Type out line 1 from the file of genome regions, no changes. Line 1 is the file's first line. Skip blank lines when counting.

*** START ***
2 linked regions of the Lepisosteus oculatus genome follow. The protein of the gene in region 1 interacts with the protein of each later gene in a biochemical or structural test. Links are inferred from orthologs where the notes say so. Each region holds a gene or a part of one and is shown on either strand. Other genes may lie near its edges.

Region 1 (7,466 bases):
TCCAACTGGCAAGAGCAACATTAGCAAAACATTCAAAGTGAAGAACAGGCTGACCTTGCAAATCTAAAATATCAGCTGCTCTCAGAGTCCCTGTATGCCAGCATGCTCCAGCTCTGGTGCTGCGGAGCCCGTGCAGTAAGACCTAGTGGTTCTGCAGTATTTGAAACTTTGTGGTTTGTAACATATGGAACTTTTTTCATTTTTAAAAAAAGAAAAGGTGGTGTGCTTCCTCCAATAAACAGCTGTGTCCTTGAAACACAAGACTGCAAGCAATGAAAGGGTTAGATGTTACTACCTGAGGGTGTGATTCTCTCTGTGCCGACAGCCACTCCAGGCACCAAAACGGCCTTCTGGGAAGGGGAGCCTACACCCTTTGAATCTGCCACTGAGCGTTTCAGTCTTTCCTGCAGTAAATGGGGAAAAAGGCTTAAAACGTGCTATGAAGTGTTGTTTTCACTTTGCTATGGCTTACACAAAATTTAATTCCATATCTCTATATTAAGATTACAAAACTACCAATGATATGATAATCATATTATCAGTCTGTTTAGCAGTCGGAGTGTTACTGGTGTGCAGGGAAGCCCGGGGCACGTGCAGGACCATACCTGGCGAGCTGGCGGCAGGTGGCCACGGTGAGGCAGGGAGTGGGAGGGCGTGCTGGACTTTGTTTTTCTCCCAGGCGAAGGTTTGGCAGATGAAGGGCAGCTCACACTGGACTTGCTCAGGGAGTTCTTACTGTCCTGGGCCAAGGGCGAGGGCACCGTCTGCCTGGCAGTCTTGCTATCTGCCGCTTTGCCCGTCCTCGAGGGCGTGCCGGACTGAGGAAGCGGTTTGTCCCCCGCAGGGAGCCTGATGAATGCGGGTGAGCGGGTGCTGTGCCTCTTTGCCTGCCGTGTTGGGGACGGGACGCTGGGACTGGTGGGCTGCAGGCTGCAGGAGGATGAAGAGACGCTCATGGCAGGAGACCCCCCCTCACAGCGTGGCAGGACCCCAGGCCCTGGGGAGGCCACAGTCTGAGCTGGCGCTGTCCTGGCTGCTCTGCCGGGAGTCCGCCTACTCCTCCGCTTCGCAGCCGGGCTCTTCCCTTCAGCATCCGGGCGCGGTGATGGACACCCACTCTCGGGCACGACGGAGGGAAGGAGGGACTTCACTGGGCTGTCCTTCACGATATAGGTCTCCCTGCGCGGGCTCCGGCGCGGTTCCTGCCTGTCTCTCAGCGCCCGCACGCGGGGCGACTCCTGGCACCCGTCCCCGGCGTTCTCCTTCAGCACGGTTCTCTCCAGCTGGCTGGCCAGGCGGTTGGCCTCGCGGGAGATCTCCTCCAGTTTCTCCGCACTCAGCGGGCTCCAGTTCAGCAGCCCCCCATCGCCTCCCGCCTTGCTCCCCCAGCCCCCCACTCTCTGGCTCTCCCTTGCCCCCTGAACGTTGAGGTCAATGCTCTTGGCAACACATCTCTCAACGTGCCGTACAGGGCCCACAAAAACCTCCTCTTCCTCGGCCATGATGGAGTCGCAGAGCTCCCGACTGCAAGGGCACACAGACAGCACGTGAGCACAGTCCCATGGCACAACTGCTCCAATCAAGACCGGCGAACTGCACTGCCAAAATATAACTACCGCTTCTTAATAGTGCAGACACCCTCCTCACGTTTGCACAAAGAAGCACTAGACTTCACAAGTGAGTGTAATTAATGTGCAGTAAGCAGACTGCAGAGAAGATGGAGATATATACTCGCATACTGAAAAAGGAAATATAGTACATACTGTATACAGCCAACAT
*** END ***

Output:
2 linked regions of the Lepisosteus oculatus genome follow. The protein of the gene in region 1 interacts with the protein of each later gene in a biochemical or structural test. Links are inferred from orthologs where the notes say so. Each region holds a gene or a part of one and is shown on either strand. Other genes may lie near its edges.